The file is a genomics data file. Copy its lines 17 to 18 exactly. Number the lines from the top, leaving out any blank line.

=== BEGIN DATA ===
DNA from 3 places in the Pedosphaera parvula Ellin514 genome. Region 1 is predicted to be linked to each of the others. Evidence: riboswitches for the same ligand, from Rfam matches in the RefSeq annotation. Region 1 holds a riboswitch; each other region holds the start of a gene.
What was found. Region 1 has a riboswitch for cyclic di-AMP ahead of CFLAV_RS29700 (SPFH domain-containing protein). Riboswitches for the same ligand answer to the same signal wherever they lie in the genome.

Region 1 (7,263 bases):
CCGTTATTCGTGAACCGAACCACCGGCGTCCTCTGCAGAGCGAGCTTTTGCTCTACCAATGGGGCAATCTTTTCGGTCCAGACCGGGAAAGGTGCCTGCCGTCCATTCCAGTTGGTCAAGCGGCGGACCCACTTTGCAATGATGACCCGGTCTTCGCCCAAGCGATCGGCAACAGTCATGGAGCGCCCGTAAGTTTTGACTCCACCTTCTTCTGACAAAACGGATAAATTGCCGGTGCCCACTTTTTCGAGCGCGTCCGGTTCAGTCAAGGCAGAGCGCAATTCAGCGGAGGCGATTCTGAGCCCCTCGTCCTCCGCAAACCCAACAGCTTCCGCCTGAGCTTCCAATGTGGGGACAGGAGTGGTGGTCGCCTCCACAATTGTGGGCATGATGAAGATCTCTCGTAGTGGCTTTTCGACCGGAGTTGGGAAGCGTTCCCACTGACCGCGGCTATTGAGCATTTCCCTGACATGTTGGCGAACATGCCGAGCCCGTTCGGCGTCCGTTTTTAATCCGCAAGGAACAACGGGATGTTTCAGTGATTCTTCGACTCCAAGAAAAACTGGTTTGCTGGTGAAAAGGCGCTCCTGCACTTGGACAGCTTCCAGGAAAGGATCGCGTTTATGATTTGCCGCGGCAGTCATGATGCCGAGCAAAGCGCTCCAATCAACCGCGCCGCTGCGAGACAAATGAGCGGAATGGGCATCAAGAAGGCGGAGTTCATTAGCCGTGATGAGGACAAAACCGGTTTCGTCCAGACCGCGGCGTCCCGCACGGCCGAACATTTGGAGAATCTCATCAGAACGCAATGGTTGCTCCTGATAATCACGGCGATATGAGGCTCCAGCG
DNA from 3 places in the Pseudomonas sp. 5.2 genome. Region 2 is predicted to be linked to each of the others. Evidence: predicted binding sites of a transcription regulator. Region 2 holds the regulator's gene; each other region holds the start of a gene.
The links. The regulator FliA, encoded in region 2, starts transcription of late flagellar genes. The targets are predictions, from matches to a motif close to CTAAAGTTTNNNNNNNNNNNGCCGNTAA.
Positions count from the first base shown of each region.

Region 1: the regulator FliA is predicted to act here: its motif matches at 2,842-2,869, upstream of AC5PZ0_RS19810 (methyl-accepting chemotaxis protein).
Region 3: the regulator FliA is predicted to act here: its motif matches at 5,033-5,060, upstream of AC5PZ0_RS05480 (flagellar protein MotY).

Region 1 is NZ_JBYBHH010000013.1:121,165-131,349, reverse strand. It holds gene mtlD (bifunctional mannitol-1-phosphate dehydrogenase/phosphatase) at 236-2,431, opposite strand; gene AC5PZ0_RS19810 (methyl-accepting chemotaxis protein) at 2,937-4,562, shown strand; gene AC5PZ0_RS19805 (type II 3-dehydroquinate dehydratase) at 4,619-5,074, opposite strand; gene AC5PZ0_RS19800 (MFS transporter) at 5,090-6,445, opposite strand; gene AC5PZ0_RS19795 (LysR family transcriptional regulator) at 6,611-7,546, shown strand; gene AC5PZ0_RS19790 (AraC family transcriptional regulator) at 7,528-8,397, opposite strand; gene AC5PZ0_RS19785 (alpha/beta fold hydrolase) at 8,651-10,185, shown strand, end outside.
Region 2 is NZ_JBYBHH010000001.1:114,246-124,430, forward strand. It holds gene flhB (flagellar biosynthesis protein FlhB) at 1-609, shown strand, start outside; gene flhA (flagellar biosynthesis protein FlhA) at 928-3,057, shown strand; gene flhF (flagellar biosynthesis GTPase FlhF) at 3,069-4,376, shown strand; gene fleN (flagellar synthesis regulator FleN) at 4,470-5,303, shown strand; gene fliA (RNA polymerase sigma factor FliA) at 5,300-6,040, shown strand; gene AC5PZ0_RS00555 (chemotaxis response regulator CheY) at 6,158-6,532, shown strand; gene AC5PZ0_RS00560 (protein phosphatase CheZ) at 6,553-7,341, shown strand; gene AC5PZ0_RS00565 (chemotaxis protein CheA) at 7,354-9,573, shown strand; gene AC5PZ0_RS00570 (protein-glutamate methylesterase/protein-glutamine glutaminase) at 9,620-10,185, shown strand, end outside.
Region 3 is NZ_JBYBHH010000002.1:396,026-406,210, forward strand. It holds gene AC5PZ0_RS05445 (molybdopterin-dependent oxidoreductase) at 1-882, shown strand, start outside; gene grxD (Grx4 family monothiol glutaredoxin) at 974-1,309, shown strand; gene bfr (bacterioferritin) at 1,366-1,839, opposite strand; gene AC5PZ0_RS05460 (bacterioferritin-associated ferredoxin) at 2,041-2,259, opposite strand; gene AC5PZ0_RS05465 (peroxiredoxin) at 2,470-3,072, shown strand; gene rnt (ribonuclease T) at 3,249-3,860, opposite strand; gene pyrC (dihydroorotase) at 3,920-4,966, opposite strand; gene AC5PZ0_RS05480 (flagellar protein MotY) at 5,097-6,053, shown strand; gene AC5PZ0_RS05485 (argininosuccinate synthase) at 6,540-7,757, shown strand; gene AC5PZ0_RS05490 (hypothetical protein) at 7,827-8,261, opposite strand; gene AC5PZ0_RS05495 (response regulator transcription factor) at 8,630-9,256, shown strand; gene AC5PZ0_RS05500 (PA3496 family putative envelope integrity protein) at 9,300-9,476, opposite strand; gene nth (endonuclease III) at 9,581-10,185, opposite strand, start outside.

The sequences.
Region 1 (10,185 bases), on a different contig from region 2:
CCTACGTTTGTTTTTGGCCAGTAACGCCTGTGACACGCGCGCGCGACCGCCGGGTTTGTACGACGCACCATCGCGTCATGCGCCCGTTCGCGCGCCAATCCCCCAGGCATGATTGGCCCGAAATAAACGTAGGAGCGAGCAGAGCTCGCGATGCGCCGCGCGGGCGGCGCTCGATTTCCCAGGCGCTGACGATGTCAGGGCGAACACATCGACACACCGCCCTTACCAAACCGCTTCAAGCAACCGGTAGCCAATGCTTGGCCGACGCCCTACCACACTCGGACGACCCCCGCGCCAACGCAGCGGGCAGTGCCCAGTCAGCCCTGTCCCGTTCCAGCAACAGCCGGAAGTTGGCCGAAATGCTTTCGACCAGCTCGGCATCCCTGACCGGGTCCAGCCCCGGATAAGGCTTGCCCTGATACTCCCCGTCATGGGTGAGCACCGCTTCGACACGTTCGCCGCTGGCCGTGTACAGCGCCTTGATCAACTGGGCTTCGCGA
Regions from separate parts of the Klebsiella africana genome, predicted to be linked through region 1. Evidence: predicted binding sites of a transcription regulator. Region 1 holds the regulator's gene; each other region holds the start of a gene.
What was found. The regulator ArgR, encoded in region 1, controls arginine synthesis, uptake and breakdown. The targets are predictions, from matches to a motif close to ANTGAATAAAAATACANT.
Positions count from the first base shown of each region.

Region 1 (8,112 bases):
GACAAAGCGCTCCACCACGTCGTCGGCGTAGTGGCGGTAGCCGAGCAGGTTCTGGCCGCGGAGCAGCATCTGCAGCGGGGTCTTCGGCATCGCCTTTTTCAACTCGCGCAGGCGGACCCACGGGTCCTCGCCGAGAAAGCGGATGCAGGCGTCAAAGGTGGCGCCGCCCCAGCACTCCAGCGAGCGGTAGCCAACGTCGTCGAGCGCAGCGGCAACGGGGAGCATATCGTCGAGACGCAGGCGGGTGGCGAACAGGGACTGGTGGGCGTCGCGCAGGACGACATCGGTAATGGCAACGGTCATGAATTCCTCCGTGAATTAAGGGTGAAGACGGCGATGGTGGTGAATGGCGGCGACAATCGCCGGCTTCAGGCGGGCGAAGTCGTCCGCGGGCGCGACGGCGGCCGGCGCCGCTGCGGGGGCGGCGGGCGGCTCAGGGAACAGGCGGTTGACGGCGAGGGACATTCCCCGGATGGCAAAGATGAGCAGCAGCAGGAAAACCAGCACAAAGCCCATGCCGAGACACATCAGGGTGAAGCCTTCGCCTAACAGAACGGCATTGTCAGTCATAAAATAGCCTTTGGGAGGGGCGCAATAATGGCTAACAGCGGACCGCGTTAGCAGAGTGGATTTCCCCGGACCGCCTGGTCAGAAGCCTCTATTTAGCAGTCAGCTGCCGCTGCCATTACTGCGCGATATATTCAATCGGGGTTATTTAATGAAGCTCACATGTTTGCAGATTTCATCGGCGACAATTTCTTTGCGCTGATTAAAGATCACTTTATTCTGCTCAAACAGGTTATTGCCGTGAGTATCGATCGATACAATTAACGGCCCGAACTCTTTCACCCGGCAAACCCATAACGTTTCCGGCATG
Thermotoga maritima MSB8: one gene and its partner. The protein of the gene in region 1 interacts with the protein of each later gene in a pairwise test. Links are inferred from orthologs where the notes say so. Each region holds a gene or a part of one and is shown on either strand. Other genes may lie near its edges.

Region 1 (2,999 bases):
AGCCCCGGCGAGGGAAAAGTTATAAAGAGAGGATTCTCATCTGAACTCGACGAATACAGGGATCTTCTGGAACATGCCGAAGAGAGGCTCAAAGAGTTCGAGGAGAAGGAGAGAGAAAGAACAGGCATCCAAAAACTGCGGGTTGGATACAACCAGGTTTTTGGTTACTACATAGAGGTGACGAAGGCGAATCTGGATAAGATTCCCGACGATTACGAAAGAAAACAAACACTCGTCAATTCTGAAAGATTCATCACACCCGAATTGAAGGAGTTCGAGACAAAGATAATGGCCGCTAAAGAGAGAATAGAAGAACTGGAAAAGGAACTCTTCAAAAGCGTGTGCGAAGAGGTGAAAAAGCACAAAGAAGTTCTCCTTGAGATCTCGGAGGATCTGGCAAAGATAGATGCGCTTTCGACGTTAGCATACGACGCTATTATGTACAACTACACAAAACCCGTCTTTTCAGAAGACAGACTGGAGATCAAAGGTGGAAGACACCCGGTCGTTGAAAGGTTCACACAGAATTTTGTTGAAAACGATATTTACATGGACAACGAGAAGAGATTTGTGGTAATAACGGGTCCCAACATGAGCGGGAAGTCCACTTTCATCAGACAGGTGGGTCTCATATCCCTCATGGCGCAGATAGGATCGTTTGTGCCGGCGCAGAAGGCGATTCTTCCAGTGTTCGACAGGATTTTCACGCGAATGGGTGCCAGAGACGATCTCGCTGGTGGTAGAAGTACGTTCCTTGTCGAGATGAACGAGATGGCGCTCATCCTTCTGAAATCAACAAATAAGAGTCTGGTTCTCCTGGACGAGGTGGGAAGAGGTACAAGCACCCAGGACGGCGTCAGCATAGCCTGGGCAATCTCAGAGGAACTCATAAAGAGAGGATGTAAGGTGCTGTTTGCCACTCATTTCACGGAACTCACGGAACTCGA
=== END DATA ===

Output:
What was found. The regulator ArgR, encoded in region 1, controls arginine synthesis, uptake and breakdown. The targets are predictions, from matches to a motif close to ANTGAATAAAAATACANT.
Positions count from the first base shown of each region.